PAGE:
After 57 years of setting his nets on Lake Athabasca, Ray Ladouceur is out of work, a victim of the Alberta government’s decision in August to end commercial fishing across the province.
“We’re looking for compensation, but so far, nothing has been offered,” Ladouceur told The Journal last week.
“This was done to appease the sports fishermen in the south,” and to silence criticism of the impact bitumen mining is having on fish and people downstream from Fort McMurray, he said.
“If no one is fishing the lake, then there’s no one to complain about what’s happening to the fish and the people who eat them,” said Ladouceur, who has caught fish with lesions and boils which he attributes to chemicals in the water.
By Ladouceur’s estimate, about 20 commercial fishermen were working out of Fort Chipewyan, compared to 60 or more who called the community home port when he started setting nets on the lake.
The Freshwater Fish Marketing Corp. (FFMC) expects that some of the 174 commercial fishermen displaced by the Alberta government decision will join the handful who travel north to Great Slave Lake for the summer fishing season.
John Wood, president of FFMC, said the company, which has a monopoly to export fish from the prairies, has been working with the territorial government to strengthen the fishery on Great Slave Lake.
“A number of Alberta fishers are planning to continue their commercial fishing businesses by moving to Great Slave Lake either permanently or for the summer fishing season,” Wood told The Journal.
“This will greatly help the rebuilding of the fishery on Great Slave Lake and will replace the volume of whitefish previously received from Alberta.”
Apart from the loss of their own fishery, the potential lure for Alberta commercial fishermen is the sudden opening in the market for prized whitefish roe, Wood said.
“Alberta represented 50 per cent of the whitefish roe supply,” Wood said, and FFMC will lose the market for this high-demand product, “at least temporarily.”
Some Alberta fishermen have claimed annual earnings of $300,000 a year from whitefish roe, which is harvested in mid-October, well after Great Slave lake fishermen have hauled in the nets for the season.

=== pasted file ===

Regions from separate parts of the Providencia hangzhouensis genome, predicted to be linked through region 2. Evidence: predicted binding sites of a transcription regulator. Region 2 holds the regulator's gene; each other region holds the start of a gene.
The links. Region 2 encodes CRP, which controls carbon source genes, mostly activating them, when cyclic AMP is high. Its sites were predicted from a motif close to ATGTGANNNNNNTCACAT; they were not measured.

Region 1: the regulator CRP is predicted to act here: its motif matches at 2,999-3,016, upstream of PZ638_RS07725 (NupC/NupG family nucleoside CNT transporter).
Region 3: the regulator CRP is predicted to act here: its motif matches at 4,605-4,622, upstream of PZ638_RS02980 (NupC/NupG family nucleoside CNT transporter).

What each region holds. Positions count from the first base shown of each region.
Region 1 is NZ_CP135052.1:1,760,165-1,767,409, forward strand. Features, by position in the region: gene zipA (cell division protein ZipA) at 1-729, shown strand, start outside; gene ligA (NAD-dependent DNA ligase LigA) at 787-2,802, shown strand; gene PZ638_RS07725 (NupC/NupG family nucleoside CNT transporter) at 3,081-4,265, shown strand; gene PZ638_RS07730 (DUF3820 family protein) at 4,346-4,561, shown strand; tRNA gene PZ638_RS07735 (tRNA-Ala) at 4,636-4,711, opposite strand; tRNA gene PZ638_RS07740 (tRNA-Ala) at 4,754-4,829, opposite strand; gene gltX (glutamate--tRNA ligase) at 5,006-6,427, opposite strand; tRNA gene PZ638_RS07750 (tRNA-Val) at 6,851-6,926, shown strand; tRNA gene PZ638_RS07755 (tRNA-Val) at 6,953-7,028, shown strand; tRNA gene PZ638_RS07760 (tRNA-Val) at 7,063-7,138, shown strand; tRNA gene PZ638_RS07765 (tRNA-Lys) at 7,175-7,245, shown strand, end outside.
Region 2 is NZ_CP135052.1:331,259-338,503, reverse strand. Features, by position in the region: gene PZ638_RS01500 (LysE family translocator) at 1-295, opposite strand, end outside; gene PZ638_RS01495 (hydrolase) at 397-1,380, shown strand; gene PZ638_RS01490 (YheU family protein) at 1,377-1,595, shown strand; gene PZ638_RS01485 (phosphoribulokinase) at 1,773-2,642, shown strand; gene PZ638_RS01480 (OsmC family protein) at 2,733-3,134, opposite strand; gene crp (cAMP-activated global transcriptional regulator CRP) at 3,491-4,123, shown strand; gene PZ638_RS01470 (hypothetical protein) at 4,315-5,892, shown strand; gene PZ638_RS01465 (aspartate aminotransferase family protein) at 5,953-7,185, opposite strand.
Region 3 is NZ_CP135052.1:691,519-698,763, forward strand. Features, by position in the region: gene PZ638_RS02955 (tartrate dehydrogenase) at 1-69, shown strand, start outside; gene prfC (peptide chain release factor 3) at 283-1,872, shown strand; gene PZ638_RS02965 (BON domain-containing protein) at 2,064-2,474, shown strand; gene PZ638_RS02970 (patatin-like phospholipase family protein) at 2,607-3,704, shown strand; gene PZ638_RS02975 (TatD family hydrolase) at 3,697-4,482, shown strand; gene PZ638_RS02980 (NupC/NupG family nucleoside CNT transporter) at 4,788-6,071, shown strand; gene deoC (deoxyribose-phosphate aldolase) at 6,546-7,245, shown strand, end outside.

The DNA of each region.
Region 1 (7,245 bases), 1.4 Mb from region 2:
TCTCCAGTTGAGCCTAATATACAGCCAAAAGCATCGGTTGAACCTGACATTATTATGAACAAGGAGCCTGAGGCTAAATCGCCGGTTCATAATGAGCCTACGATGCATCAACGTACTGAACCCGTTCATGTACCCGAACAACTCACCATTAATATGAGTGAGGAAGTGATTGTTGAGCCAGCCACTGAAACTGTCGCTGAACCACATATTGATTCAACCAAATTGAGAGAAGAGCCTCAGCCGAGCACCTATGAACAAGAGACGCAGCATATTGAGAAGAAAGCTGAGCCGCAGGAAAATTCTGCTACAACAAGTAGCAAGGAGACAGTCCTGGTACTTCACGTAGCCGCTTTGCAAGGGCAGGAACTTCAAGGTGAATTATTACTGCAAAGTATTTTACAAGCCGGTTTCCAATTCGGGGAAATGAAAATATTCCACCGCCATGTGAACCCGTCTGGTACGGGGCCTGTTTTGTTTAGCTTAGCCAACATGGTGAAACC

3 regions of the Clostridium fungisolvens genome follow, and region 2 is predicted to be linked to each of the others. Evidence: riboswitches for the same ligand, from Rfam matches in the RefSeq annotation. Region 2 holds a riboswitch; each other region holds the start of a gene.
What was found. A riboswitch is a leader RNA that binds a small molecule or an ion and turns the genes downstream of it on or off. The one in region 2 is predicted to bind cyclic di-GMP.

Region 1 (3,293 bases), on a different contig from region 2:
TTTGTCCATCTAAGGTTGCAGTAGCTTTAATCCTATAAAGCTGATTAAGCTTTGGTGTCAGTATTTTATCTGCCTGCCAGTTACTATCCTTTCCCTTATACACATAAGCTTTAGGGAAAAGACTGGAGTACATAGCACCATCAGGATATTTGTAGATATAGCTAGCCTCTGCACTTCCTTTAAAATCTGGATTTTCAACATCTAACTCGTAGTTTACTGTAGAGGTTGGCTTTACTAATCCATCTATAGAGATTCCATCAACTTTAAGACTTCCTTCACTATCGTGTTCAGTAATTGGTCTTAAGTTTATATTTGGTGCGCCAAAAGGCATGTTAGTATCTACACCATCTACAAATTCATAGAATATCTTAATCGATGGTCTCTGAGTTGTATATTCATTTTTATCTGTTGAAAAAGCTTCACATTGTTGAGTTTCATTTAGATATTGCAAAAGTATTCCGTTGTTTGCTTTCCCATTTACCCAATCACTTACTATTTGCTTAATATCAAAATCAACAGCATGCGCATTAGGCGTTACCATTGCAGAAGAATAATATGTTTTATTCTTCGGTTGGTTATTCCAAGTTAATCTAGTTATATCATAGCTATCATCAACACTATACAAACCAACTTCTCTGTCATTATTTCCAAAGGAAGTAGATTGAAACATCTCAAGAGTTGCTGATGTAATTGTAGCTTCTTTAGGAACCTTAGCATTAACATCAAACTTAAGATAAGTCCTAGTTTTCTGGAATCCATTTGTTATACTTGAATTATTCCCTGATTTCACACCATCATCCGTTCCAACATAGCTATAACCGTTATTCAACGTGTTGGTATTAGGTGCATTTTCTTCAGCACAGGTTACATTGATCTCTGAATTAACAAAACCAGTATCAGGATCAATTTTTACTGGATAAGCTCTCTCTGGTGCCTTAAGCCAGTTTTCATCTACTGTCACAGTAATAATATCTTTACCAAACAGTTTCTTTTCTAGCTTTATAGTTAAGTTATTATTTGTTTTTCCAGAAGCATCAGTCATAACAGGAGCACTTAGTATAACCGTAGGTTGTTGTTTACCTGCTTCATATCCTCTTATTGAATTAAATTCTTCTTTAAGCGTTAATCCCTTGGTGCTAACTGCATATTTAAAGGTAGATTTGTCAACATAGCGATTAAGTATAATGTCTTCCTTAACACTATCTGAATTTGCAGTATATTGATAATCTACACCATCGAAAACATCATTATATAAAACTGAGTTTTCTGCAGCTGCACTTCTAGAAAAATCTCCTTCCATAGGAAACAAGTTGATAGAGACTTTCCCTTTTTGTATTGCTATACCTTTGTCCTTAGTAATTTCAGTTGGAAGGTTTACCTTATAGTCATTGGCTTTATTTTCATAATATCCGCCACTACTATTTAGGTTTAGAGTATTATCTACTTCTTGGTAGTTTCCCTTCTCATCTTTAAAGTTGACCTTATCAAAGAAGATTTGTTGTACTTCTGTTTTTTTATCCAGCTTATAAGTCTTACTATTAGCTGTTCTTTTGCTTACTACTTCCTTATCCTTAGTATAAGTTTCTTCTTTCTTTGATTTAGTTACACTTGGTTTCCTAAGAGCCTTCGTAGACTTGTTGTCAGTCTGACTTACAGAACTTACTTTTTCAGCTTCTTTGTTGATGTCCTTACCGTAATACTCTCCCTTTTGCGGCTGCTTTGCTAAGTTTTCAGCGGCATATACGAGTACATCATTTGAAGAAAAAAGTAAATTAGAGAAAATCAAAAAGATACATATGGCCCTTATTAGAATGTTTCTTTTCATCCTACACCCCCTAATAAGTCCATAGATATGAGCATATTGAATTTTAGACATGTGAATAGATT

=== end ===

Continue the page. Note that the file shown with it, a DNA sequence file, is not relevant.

“Time will tell what the long-term effects will be,” Wood said. “Freshwater will continue to work with Northwest Territories government and fishers from Alberta and NWT to rebuild and strengthen the fishery on Great Slave Lake.”
The Great Slave Lake fishery has been in the doldrums for a decade – a victim of economics. Pinched by the rising cost of fuel and falling prices for whitefish, the lake’s dominant species, fishermen have moved on to jobs in other industries.
Last year, NWT Industry Minister Dave Ramsay made a pitch to the federal parliamentary committee on fisheries for $5 million in aid to revive the industry. That money could bring as many as 200 commercial fishermen to the lake, Ramsay told the committee.
The federal government has not responded, but the territorial government has promised $250,000 to rebuild the Hay River processing plant as part of the strategy to attract more commercial fishermen.
For Ray Ladouceur, the death of commercial fishing in Alberta is “the worst thing that ever happened to our community,” but he’s not about to head north.
Following in the footsteps of his father and grandfather when he was 15, Ladouceur said he was the first man to make $300 a month on Lake Athabasca.
Now, commercial fishermen in Fort Chipewyan are stuck with equipment they can’t use unless they heed the call of the Northwest Territories.
“I’m too old for that,” said Ladouceur, who spent $9,000 for an outboard motor. His boat cost another $8,600, and he thinks the government should step up with compensation.
“That’s my livelihood they took away,” Ladouceur said.1 comment